Down in the south state, Sen. Kevin de León, D-Los Angeles, is holding a hearing of the Appropriations Subcommittee on Fiscal Oversight and Bonded Indebtedness today to examine options for using the revenue from newly passed Proposition 39. The hearing will run from 2 to 5 p.m. at San Diego's Perkins Elementary School.

In case you missed our coverage of Brown's State of the State address yesterday, the governor got generally positive responses for promising to carefully steward California's budget stability while giving K-12 schools more flexibility. The reactions to his proposals on high-speed rail and two tunnels through the Sacramento-San Joaquin Delta were more mixed.

Insurance Commissioner Dave Jones notes in David Siders' story in today's Bee that the speech "managed to quote three philosophers and a children's story -- 'The Little Train That Could' -- and the Bible, too."

January 24, 2013
Karl Rove to headline California Republican Party convention

Rove Rage.jpgThe California Republican Party is turning to GOP strategist Karl Rove, the "architect" of former President George W. Bush's political campaigns, as it works to rebuild its own brand in the Golden State.

The party has tapped Rove as the keynote speaker for its spring convention in Sacramento, which will take place the first weekend in March. He'll address members at a Saturday night banquet at the Hyatt Regency.

Rove, who served as a senior adviser and chief of staff to Bush in the White House, has more recently been the figurehead for American Crossroads and Crossroads GPS, two groups that have spent millions backing GOP candidates across the county.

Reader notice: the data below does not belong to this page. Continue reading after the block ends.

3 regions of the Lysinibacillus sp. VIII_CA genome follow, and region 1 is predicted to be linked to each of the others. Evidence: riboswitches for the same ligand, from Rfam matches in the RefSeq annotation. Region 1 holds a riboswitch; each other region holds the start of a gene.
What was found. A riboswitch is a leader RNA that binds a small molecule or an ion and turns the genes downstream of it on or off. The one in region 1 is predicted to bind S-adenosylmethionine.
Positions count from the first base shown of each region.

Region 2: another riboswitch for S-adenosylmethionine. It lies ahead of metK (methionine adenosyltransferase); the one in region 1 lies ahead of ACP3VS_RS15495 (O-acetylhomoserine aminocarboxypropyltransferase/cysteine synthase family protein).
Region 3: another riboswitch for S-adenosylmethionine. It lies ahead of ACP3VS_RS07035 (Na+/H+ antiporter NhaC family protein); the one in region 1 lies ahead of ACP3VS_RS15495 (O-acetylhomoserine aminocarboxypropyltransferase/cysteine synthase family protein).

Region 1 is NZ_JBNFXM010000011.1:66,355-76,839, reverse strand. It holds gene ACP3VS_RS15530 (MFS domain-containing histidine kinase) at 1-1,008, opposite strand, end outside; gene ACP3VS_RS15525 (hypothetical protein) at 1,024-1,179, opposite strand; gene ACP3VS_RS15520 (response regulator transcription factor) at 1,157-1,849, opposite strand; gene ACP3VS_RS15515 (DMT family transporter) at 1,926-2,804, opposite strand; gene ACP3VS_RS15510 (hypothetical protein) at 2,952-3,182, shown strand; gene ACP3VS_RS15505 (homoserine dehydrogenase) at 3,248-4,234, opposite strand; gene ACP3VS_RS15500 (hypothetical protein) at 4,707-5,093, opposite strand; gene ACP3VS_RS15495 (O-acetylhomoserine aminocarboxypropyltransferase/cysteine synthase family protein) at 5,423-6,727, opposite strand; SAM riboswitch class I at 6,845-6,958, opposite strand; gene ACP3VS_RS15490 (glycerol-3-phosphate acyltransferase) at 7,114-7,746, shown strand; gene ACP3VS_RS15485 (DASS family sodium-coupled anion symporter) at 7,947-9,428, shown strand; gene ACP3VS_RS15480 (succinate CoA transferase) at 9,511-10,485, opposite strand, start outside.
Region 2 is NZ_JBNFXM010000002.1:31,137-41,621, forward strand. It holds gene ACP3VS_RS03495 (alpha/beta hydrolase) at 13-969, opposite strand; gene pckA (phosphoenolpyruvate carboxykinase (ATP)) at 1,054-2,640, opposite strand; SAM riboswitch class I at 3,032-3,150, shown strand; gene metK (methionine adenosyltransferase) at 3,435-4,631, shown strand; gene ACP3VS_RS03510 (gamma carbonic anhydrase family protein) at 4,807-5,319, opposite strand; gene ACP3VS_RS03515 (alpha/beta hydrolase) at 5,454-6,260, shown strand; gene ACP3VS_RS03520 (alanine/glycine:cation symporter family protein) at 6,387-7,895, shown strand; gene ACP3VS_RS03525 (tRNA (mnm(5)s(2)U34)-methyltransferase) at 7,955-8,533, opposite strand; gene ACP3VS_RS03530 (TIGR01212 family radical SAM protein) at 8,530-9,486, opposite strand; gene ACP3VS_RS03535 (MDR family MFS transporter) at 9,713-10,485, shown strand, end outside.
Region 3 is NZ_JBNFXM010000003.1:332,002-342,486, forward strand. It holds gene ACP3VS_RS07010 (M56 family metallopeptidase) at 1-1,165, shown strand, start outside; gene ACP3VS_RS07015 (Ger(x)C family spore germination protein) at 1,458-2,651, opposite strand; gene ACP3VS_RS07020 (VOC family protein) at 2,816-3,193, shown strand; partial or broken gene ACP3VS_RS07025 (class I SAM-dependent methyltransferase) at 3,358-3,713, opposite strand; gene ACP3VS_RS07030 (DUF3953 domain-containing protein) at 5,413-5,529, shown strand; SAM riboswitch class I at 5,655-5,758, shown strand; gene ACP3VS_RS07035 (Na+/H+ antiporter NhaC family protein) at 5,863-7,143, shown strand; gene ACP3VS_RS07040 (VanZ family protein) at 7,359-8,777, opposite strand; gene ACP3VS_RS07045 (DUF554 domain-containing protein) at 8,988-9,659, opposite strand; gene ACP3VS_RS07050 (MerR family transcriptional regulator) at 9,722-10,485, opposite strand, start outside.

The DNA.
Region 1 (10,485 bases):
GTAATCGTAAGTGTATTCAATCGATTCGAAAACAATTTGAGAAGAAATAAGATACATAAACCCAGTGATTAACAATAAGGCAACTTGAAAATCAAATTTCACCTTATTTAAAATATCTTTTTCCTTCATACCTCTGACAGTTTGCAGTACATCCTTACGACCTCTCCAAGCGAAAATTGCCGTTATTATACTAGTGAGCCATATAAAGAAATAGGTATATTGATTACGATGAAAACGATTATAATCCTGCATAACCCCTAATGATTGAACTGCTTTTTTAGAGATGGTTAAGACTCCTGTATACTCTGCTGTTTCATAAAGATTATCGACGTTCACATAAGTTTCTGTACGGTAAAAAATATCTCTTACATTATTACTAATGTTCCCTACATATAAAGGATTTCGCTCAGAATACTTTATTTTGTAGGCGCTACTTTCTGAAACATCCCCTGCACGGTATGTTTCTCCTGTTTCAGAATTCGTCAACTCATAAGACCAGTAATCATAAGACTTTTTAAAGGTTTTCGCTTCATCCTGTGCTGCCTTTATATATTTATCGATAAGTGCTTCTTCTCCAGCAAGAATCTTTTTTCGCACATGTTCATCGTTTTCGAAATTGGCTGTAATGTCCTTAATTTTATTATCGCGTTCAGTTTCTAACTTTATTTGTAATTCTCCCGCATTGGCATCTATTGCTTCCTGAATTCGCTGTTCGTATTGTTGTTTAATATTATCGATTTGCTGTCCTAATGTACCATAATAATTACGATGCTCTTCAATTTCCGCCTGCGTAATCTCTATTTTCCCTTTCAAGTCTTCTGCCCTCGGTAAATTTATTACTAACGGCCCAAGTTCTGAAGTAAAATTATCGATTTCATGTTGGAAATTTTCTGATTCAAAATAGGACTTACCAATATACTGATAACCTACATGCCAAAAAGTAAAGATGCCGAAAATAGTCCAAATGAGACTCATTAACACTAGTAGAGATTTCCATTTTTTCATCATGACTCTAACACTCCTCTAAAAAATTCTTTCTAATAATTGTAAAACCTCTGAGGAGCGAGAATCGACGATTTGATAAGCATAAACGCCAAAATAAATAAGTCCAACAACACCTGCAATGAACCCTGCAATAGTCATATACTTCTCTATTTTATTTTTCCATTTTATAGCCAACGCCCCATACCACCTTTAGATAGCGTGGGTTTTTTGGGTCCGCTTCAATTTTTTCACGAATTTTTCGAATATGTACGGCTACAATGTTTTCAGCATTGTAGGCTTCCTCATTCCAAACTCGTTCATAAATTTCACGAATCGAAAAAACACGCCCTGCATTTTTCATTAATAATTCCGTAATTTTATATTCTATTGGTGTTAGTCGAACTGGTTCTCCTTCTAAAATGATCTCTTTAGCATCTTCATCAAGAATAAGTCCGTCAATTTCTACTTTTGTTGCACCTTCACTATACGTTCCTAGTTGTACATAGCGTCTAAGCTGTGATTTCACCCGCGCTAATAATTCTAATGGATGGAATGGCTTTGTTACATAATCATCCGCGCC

The convention will mark the first official gathering of GOP operatives and delegates since the 2012 election, when Democrats dominated at the polls. Voters ousted several GOP congressional incumbents, gave Democrats a supermajority in both houses of the state Legislature and approved a $7 billion tax measure backed by Democratic Gov. Jerry Brown. The GOP's share of the electorate fell to less than 30 percent of registered voters.

Former GOP Senate leader Jim Brulte is expected to take the reins as party chairman in leadership elections conducted during the convention. Many within the party are counting on him to improve the party's fundraising and prospects for political success.

PHOTO CREDIT: Then White House Deputy Chief of Staff Karl Rove listens as President George W. Bush, not shown, speaks with reporters in the Roosevelt Room of the White House in Washington in this April 2, 2007, file photo. AP Photo/ Gerald Herbert.

January 24, 2013
Steinberg defends letter to Microsoft over possible Kings exit